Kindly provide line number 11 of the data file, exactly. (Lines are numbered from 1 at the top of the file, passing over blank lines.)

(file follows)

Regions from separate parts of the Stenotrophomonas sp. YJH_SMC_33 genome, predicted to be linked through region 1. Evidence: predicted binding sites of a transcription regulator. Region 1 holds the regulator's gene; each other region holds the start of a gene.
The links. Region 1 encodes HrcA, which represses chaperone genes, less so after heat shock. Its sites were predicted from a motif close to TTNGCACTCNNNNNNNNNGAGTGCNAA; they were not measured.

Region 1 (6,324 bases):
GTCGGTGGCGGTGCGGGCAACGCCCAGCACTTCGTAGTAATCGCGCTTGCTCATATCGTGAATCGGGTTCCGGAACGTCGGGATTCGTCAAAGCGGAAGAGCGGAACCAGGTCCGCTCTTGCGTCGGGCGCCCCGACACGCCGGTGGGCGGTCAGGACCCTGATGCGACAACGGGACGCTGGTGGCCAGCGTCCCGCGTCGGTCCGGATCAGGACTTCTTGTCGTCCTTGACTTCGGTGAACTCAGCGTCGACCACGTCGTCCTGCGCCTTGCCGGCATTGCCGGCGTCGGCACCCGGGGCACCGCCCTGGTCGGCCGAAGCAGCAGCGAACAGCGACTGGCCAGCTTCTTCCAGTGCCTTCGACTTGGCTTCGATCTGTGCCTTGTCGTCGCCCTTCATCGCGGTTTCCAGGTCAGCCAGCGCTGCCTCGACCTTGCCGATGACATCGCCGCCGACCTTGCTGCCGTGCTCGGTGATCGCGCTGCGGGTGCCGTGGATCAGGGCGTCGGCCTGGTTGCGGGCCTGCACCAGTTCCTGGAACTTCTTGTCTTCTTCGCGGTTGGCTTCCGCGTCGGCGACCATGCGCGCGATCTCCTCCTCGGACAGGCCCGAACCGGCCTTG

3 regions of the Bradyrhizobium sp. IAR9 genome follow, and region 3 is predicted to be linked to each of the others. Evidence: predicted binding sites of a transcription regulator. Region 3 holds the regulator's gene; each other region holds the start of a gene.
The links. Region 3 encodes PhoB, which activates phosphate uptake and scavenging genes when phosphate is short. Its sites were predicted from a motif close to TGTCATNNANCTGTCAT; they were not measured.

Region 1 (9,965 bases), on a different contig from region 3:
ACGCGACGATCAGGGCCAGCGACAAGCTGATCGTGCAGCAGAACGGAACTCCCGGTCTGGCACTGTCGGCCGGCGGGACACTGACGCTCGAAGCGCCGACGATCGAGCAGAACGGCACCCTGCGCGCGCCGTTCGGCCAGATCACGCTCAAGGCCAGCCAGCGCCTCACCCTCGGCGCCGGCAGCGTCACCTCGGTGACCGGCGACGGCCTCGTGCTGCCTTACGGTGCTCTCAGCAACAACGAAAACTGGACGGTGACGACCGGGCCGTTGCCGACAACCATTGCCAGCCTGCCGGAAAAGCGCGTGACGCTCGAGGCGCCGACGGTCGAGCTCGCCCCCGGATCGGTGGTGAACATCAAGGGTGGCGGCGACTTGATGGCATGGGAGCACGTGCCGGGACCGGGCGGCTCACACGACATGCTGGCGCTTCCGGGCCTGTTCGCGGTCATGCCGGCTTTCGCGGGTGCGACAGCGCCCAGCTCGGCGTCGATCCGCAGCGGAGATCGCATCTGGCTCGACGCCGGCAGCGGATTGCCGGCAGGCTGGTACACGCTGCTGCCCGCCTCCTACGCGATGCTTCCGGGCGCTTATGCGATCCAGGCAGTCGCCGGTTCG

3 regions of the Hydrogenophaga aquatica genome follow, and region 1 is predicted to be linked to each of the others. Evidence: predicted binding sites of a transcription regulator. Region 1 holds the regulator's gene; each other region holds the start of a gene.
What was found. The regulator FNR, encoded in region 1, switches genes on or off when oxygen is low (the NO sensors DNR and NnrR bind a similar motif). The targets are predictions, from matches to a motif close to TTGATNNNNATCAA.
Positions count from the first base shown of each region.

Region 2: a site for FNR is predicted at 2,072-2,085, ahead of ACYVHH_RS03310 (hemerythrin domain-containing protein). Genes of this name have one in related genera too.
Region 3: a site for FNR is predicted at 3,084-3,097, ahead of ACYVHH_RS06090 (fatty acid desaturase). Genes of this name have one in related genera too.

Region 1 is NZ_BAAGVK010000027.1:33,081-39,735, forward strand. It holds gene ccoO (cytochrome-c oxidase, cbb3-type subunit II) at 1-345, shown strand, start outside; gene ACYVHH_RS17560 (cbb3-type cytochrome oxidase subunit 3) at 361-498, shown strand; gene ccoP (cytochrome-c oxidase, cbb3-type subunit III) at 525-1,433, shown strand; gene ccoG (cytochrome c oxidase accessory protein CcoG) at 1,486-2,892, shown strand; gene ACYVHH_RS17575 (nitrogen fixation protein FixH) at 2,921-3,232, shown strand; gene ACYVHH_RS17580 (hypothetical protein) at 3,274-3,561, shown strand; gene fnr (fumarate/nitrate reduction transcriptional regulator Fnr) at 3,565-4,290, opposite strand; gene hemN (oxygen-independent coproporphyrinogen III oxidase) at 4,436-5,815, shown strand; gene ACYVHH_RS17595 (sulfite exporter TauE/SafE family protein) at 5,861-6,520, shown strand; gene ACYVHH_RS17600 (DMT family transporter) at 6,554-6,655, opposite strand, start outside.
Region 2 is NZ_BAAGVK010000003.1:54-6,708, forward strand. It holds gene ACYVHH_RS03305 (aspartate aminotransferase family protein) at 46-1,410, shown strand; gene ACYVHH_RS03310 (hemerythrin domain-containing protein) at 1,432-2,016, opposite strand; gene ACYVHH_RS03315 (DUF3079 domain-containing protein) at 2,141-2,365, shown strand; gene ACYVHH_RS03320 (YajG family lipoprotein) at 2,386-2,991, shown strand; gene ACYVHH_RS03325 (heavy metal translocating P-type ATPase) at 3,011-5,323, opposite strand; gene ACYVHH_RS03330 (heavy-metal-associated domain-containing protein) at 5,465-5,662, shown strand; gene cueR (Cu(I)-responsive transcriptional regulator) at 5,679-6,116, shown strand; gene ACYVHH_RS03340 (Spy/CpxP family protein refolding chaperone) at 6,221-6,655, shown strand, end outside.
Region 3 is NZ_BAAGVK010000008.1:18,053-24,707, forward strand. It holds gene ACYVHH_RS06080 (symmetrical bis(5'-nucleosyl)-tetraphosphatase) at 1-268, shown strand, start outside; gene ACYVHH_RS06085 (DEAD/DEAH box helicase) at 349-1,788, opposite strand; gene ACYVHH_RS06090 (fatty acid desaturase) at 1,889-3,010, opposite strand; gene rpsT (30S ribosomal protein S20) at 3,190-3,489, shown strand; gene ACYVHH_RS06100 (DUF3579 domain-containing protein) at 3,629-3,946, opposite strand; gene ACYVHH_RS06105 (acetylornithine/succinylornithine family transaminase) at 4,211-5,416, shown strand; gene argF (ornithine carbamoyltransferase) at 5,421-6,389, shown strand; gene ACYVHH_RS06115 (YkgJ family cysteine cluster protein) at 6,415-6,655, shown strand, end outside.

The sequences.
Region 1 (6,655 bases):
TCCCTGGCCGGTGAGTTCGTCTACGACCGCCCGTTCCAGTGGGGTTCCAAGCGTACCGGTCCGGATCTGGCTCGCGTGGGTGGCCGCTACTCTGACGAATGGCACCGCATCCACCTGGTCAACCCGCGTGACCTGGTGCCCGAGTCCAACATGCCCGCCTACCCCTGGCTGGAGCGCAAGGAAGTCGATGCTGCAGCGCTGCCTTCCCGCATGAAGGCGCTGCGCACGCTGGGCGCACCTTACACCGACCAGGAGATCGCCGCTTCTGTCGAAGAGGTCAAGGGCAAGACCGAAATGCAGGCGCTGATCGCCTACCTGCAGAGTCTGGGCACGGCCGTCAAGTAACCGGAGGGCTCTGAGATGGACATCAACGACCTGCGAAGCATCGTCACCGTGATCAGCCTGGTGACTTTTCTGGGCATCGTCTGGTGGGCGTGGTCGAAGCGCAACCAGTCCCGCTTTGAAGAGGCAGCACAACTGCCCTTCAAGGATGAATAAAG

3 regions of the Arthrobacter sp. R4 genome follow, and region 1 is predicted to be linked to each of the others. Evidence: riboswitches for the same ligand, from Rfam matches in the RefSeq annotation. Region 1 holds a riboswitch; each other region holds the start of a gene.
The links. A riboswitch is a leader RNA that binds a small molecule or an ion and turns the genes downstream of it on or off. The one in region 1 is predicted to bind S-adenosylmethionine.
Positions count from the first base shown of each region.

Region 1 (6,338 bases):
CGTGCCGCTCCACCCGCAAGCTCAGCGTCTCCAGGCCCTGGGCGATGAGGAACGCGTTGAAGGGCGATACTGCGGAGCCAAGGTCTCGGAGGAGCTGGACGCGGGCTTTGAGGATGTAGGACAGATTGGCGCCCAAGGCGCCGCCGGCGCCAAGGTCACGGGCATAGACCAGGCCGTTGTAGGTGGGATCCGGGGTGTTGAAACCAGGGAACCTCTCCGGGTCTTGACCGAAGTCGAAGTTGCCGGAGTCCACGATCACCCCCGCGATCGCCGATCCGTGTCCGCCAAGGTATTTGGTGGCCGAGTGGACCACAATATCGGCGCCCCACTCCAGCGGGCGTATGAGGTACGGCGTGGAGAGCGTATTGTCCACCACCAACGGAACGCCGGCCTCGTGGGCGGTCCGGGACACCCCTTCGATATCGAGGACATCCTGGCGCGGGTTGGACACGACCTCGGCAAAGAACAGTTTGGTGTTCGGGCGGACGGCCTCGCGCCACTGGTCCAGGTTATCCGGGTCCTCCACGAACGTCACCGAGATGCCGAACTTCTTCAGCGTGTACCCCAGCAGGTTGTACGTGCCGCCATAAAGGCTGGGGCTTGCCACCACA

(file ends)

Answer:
Positions count from the first base shown of each region.